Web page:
The COVID-19 pandemic caused governments to act swiftly to prevent the virus from spreading. We returned from March break to a sudden stoppage in commercial activity. With it came an unprecedented loss of jobs. Employers were forced to lay off workers without clear recall dates. Our employment laws permit employers to temporarily lay off staff for 13 weeks. That is why we expected some changes to the law as the emergency measures continued. Predictably, the Ontario government introduced the unpaid Infectious Disease Emergency Leave (IDEL) provisions as temporary amendments to the Employment Standards Act, 2000 (ESA). Even though it allowed employers to legally extend the layoffs to some benefit, it categorically did not allow them to avoid the butcher’s bill of termination packages.
On September 4, 2020, those temporary amendments to the ESA will expire.
This means that employers will no longer be able to hide behind ambiguous layoffs. With Phase 3 of the economic opening underway, employers have recalled staff and opened up their businesses. Employees should have a clear picture of their employment status. The terms layoff and termination are frequently used interchangeably and erroneously in the media. Your rights vary greatly, depending on which one occurs to you.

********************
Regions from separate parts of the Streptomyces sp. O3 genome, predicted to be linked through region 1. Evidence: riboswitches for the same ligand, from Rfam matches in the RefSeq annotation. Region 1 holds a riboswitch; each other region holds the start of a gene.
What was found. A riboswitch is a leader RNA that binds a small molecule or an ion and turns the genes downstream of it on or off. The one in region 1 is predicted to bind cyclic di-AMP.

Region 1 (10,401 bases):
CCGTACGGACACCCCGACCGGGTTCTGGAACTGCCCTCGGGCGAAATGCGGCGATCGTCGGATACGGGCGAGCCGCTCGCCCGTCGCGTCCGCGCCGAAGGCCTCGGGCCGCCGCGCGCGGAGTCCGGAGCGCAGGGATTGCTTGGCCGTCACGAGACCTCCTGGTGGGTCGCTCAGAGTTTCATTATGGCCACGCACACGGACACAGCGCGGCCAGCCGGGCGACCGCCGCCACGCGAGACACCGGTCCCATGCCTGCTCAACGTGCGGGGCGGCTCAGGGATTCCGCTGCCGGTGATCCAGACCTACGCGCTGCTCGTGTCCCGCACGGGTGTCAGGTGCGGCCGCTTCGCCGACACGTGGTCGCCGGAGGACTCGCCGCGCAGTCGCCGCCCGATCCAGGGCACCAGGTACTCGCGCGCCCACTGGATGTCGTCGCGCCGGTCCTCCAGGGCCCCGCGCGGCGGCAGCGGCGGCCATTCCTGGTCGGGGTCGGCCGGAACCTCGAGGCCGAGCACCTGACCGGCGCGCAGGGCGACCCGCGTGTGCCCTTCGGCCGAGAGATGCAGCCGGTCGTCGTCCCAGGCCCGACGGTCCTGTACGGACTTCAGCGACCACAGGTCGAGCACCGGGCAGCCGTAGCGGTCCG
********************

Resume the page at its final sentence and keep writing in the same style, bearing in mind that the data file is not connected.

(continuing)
At this stage, your employer has three choices. They must either recall you back to work, extend your layoff according to the terms allowed in the ESA, or terminate your employment. Anyone presently on IDEL must understand what these mean.
A layoff constitutes a temporary interruption of employment if you earn less than 50% of your former income for one week or more. The law permits employers to pause a worker’s employment for up to 13 weeks within a 20-week consecutive period for economic, supply chain or seasonal reasons, for example. During the layoff, you remain an employee of the organization and your employer does not owe you severance pay. The COVID-19 emergency is government-mandated across Canada. It gives employers a valid reason to call a temporary layoff. Nonetheless, the ESA requires your employer to fulfill the following requirements. They must:
- Keep your vacation pay intact and continue all health, disability and other benefits.
- Issue a recall date within 13 weeks.
- Provide you with a Record Of Employment (ROE) that may allow you to claim income replacement from government programs.
No Recall Date
Your ROE may have indicated the recall date as “unknown“. At this stage, your employer has had several weeks to get the business in order for reopening; your employment status should be clear. Consequently, if your employer has continued to evade this issue, contact us for an assessment. You may require legal intervention. We normally interpret ambiguous recall dates as constructive dismissals.